Sometimes I need to take screenshot of the login screen. For example, if I am writing about how to install Cinnamon in Ubuntu, a screenshot of the login screen would be helpful to readers.
Similarly, you might need to take the screenshot of your lock screen for work.
Fret not, if you are wondering how to take a screenshot of the login or lock screen in Ubuntu, and some other Linux distributions, let me show you how to do that.
Login screen or lock screen? What’s the difference?
Did you notice that I used login and lock screen terms? They might seem like the same thing but there is a difference.
Lock screen is what you see when you lock your screen.
The login screen is what you see when you boot in to your system or log out of the system.
You’ll get options to change the desktop environment or display server (Xorg or Wayland) on the login screen but not on the lock screen.
Taking screenshot of the lock screen [Easy Method]
The easiest way of taking screenshot of ‘lock screen’ is to utilize the GNOME Screenshot tool. This tool should already be installed on most Ubuntu-based Linux distributions. Open the tool and add a delay option of 10 seconds:
Alternatively, you can use the command line in the following fashion:
gnome-screenshot -d 10
You might notice a message displaying an error as shown in the image above— but you need to wait for it to take the screenshot.
This will take a screenshot with a delay of 10 seconds. In this duration, lock your system by pressing Super+L keyboard shortcut. In 10 seconds, it will take a screenshot of your system which is at lock screen. You can find the screenshot in the Pictures folder.
You can change the duration from 10 seconds to your liking.
Taking screenshot of login screen
You cannot use the above method for taking screenshots of the log in screen. When you log out, your pending commands get terminated.
The workaround here is to create a script that you can run from the command line interface. Don’t be scared of “the script”. It is not that complicated to use it.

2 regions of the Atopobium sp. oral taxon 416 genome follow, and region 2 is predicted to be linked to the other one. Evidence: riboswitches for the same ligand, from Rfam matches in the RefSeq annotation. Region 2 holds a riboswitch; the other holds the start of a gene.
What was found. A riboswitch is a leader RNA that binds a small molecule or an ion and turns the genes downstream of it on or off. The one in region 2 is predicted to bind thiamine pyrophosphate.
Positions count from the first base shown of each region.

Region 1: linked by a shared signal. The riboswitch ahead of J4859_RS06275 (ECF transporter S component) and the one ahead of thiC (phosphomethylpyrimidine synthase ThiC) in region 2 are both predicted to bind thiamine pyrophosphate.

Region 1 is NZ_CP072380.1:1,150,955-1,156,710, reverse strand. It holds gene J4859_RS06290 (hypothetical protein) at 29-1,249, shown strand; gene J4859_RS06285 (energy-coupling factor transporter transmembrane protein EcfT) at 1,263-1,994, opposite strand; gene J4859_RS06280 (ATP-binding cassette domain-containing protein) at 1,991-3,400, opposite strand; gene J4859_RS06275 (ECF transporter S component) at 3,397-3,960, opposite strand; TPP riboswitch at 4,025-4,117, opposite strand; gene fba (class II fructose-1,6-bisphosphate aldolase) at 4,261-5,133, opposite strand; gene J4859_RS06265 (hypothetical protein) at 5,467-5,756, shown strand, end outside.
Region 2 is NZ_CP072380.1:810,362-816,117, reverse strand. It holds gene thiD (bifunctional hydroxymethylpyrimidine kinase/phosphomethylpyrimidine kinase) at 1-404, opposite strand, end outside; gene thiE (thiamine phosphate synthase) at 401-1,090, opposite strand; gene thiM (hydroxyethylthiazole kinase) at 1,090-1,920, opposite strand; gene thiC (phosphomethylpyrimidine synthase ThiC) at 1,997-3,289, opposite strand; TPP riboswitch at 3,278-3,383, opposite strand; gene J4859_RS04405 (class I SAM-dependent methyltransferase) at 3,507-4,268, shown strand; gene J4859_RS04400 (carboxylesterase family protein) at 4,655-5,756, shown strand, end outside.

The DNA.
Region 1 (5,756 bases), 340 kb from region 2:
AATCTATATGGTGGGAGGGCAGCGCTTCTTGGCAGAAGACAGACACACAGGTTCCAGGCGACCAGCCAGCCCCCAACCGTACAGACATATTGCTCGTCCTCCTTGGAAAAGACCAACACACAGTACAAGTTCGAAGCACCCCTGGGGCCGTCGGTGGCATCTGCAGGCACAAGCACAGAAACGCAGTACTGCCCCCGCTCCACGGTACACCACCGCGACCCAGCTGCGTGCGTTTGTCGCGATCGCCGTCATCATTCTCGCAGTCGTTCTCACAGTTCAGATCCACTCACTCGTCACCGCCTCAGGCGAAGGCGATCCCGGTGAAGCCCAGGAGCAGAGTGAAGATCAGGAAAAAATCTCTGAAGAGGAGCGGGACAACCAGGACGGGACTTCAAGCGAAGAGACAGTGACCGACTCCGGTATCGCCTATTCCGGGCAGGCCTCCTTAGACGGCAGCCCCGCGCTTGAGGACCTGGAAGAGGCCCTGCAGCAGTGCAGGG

Step 1: Get ImageMagic
Open a terminal and use the following command to install ImageMagic:
sudo apt install imagemagick
Step 2: Prepare the script
Create a new file, preferably in your Home directory. Name it screenshot.sh (you can change the name if you want).
Add the following lines to the file you created:
chvt 7; sleep 5s; DISPLAY=:0 XAUTHORITY=/var/lib/gdm/:0 xwd -root -out ~/screenshot.xwd; convert ~/screenshot.xwd ~/screenshot.png; rm ~/screenshot.xwd
chvt 7 is the number of the virtual console. The sleep command adds a delay of 5 seconds. GDM is then called and it takes a screenshot 5 seconds after you have run this script. You can change it to any number you want.
You’ll find the screenshot saved as screenshot.png in your home directory.
Step 3: Give executable permission to the script
You must give the script execution rights by using the following command:
sudo chmod +x screenshot.sh
If you’ve given a different name to your file, use that instead of screenshot.sh.
Step 4: Taking screenshot
Now when everything is ready, log out of the system. Press Ctrl+Alt+F1 at the login screen to go console mode.
Next, login with your user credentials. Run the screenshot script like this:
Once the script is executed, it will take you back to the log in screen graphical interface (chvt 7) and after five seconds it will take and save the screenshot in your home directory with a file name screenshot.png.
You can modify the screenshot script as per your requirement.
Bonus Tip: Taking a screenshot in a Virtual Machine
If you’re running Linux in a virtual machine, most likely using VirtualBox, it’s easy to take a screenshot of your login screen.
You just need to display the lock screen of your virtual machine and then capture the screenshot using the Take Screenshot option in the View menu or by using the Host + E shortcut (as shown in the image below).
By default, the Host is the right CTRL key.
In either case, if you are using VMware or any other virtual machine programs, you can keep the VM in windowed mode and then take a screenshot from your host machine using a regular screenshot tool in Linux.
Did you manage to take screenshot of the login screen?
I hope this tip helped you to take a screenshot of the login screen in Linux. Have any questions or want to share something? Feel free to let me know in the comments below.